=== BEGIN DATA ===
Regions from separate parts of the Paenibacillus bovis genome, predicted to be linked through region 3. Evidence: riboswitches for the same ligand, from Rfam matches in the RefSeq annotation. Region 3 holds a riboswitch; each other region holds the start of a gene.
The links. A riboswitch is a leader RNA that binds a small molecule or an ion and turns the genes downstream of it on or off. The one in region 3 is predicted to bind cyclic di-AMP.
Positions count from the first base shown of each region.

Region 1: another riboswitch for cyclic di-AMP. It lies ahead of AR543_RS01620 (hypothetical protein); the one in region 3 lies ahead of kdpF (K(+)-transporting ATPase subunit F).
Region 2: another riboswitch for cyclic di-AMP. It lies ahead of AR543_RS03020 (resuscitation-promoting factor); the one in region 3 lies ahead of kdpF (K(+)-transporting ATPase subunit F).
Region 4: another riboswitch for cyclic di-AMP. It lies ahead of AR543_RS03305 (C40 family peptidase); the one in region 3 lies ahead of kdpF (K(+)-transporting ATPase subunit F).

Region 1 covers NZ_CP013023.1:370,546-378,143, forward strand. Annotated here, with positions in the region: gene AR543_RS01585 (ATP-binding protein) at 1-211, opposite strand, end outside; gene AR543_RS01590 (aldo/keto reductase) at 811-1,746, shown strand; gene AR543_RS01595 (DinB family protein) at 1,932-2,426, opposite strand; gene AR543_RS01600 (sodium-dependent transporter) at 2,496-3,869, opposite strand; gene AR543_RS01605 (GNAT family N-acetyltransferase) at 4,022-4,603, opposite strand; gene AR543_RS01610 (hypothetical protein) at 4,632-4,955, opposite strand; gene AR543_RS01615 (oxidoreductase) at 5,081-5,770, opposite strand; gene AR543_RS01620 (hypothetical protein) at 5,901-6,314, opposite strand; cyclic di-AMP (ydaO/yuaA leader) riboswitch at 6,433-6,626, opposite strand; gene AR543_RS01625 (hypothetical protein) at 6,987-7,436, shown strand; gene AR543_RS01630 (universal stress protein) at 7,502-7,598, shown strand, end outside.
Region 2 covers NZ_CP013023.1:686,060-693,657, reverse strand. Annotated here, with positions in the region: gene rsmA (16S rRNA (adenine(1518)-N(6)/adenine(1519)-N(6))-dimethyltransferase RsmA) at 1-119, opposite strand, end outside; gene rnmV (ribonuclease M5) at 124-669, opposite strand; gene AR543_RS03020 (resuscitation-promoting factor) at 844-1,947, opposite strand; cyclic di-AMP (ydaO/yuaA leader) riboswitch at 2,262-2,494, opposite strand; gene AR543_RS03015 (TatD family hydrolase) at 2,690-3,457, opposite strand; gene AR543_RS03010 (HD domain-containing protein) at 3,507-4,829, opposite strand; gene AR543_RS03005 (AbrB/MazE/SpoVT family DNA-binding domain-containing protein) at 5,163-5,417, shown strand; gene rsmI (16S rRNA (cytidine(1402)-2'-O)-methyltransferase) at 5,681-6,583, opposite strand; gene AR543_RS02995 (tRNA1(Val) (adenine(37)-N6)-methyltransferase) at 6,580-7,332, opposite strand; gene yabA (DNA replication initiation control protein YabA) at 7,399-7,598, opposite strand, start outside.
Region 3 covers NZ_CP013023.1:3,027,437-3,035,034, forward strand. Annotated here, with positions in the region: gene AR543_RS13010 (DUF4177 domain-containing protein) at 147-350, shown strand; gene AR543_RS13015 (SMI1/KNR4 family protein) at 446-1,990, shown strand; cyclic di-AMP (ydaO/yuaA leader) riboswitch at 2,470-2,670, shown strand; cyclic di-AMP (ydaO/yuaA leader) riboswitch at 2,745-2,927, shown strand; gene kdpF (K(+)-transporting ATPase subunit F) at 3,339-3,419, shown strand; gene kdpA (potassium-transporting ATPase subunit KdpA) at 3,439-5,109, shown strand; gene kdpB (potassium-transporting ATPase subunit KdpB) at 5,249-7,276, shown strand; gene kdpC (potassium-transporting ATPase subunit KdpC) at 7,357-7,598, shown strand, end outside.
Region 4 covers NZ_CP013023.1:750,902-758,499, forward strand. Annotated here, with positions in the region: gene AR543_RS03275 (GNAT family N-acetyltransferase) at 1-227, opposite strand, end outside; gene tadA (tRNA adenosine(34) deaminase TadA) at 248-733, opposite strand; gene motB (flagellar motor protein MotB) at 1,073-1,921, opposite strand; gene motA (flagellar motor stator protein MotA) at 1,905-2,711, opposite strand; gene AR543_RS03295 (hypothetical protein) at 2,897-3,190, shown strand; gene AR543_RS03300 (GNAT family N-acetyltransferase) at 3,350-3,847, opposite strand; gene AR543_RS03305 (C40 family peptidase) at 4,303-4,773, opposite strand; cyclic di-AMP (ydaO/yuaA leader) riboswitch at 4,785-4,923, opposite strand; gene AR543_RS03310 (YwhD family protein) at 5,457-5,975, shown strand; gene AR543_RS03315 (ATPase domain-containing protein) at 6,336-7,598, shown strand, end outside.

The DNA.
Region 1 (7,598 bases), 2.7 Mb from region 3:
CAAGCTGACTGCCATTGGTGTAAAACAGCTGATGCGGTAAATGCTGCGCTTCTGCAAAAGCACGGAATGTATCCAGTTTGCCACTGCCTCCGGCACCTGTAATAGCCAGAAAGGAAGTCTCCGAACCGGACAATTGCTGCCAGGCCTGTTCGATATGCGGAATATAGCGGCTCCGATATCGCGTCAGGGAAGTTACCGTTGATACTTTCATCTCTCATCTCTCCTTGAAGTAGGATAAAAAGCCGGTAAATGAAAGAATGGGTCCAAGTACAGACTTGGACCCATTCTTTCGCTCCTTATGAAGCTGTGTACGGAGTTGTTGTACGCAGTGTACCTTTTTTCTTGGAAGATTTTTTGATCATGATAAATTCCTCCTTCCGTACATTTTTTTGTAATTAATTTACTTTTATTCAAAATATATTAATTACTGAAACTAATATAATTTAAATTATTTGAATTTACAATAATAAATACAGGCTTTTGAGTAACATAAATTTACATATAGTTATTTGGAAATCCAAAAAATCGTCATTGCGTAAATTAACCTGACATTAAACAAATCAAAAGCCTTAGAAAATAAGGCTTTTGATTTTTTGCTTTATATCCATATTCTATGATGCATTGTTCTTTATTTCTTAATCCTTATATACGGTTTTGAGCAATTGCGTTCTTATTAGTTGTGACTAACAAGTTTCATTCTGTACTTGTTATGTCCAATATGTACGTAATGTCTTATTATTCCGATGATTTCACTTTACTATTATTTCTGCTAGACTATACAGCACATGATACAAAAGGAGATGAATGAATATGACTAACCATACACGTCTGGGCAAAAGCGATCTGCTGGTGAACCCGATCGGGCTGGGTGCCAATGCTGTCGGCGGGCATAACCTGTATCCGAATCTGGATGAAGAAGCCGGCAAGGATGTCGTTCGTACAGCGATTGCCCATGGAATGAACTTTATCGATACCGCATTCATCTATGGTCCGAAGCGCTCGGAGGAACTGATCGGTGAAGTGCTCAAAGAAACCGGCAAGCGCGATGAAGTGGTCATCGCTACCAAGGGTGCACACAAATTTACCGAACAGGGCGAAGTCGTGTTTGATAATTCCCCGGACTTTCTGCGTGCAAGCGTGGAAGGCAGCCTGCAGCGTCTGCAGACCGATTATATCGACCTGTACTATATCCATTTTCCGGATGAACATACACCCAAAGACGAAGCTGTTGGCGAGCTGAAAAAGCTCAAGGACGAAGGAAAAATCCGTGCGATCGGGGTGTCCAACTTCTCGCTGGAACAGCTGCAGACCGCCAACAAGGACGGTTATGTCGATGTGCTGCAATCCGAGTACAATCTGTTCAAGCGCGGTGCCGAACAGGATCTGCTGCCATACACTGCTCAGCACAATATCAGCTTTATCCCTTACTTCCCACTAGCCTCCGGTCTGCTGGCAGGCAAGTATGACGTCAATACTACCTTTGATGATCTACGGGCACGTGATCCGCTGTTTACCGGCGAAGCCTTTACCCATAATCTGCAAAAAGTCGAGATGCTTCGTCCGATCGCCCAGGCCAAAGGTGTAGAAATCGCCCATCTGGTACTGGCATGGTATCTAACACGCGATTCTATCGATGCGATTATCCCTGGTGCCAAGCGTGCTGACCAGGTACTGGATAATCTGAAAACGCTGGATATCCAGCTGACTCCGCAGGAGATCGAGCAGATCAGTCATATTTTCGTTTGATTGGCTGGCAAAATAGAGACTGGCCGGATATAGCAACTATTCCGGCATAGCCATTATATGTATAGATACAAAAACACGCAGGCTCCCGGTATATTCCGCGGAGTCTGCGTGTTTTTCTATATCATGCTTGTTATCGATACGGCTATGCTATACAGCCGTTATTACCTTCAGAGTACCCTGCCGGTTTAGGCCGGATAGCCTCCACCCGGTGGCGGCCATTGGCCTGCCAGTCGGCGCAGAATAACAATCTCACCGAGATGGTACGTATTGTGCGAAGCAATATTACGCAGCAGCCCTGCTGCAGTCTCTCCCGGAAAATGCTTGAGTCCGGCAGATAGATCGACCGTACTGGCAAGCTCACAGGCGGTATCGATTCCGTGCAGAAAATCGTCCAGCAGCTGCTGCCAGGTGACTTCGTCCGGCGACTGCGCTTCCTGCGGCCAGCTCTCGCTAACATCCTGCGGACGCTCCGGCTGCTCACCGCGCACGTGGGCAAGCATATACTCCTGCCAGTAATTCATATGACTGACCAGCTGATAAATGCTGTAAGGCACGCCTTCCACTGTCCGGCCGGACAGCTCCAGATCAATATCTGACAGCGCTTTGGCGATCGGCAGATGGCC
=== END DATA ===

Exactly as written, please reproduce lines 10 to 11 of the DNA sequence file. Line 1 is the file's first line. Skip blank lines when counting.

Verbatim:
Region 4 covers NZ_CP013023.1:750,902-758,499, forward strand. Annotated here, with positions in the region: gene AR543_RS03275 (GNAT family N-acetyltransferase) at 1-227, opposite strand, end outside; gene tadA (tRNA adenosine(34) deaminase TadA) at 248-733, opposite strand; gene motB (flagellar motor protein MotB) at 1,073-1,921, opposite strand; gene motA (flagellar motor stator protein MotA) at 1,905-2,711, opposite strand; gene AR543_RS03295 (hypothetical protein) at 2,897-3,190, shown strand; gene AR543_RS03300 (GNAT family N-acetyltransferase) at 3,350-3,847, opposite strand; gene AR543_RS03305 (C40 family peptidase) at 4,303-4,773, opposite strand; cyclic di-AMP (ydaO/yuaA leader) riboswitch at 4,785-4,923, opposite strand; gene AR543_RS03310 (YwhD family protein) at 5,457-5,975, shown strand; gene AR543_RS03315 (ATPase domain-containing protein) at 6,336-7,598, shown strand, end outside.

The DNA.